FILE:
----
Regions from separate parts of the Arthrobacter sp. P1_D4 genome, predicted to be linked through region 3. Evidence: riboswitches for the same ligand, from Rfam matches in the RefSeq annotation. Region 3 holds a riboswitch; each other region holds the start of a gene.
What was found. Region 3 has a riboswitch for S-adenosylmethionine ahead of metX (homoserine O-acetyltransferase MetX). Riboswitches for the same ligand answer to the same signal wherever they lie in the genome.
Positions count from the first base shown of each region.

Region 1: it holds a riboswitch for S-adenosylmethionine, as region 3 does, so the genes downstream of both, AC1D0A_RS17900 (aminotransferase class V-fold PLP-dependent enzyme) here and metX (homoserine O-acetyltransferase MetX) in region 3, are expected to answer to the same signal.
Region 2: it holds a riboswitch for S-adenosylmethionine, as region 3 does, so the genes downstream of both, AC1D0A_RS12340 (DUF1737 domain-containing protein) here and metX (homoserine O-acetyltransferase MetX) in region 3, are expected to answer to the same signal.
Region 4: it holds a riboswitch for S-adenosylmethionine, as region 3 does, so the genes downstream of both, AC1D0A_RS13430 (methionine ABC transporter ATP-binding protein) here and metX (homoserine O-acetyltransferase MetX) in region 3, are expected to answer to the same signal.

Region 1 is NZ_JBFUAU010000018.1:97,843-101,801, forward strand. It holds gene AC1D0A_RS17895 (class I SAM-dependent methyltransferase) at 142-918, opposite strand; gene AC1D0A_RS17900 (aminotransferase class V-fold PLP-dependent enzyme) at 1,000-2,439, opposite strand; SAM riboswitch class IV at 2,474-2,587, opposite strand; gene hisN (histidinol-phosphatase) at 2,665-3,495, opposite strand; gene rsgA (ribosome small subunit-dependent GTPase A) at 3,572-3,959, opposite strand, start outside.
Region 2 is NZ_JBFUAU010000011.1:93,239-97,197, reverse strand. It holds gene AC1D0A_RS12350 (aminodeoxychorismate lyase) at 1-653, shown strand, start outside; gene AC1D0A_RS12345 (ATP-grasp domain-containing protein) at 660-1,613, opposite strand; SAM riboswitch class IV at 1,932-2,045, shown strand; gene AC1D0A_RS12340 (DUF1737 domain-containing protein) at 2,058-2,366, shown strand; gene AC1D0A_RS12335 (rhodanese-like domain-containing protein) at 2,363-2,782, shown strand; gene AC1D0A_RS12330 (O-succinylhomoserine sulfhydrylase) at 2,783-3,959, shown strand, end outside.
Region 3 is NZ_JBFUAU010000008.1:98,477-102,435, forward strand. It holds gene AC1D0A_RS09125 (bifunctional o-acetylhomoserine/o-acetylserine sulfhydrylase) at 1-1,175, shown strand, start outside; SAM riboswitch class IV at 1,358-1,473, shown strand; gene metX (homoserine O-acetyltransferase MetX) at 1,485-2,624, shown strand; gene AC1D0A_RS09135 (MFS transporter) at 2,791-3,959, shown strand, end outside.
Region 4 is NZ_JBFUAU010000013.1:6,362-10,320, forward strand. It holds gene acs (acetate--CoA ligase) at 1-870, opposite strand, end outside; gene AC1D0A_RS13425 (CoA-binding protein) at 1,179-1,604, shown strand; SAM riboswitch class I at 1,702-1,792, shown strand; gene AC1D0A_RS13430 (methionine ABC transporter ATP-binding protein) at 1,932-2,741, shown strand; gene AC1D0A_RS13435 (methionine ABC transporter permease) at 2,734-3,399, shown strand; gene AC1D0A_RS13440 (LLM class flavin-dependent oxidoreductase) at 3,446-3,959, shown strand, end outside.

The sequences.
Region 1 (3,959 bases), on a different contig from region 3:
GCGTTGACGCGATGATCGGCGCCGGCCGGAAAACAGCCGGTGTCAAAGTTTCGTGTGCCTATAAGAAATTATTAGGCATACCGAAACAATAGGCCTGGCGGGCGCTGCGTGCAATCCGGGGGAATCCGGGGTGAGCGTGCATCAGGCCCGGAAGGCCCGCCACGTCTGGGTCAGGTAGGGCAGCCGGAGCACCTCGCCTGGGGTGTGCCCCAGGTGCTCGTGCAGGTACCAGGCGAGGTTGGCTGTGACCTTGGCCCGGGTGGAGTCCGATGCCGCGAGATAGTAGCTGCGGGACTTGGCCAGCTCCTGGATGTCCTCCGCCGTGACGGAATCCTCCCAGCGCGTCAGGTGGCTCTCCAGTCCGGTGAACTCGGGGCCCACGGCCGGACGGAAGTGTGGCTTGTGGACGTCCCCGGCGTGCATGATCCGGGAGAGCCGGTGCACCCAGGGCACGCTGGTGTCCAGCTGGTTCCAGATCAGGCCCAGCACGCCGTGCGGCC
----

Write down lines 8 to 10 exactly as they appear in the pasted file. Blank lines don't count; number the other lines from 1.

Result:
Region 2 is NZ_JBFUAU010000011.1:93,239-97,197, reverse strand. It holds gene AC1D0A_RS12350 (aminodeoxychorismate lyase) at 1-653, shown strand, start outside; gene AC1D0A_RS12345 (ATP-grasp domain-containing protein) at 660-1,613, opposite strand; SAM riboswitch class IV at 1,932-2,045, shown strand; gene AC1D0A_RS12340 (DUF1737 domain-containing protein) at 2,058-2,366, shown strand; gene AC1D0A_RS12335 (rhodanese-like domain-containing protein) at 2,363-2,782, shown strand; gene AC1D0A_RS12330 (O-succinylhomoserine sulfhydrylase) at 2,783-3,959, shown strand, end outside.
Region 3 is NZ_JBFUAU010000008.1:98,477-102,435, forward strand. It holds gene AC1D0A_RS09125 (bifunctional o-acetylhomoserine/o-acetylserine sulfhydrylase) at 1-1,175, shown strand, start outside; SAM riboswitch class IV at 1,358-1,473, shown strand; gene metX (homoserine O-acetyltransferase MetX) at 1,485-2,624, shown strand; gene AC1D0A_RS09135 (MFS transporter) at 2,791-3,959, shown strand, end outside.
Region 4 is NZ_JBFUAU010000013.1:6,362-10,320, forward strand. It holds gene acs (acetate--CoA ligase) at 1-870, opposite strand, end outside; gene AC1D0A_RS13425 (CoA-binding protein) at 1,179-1,604, shown strand; SAM riboswitch class I at 1,702-1,792, shown strand; gene AC1D0A_RS13430 (methionine ABC transporter ATP-binding protein) at 1,932-2,741, shown strand; gene AC1D0A_RS13435 (methionine ABC transporter permease) at 2,734-3,399, shown strand; gene AC1D0A_RS13440 (LLM class flavin-dependent oxidoreductase) at 3,446-3,959, shown strand, end outside.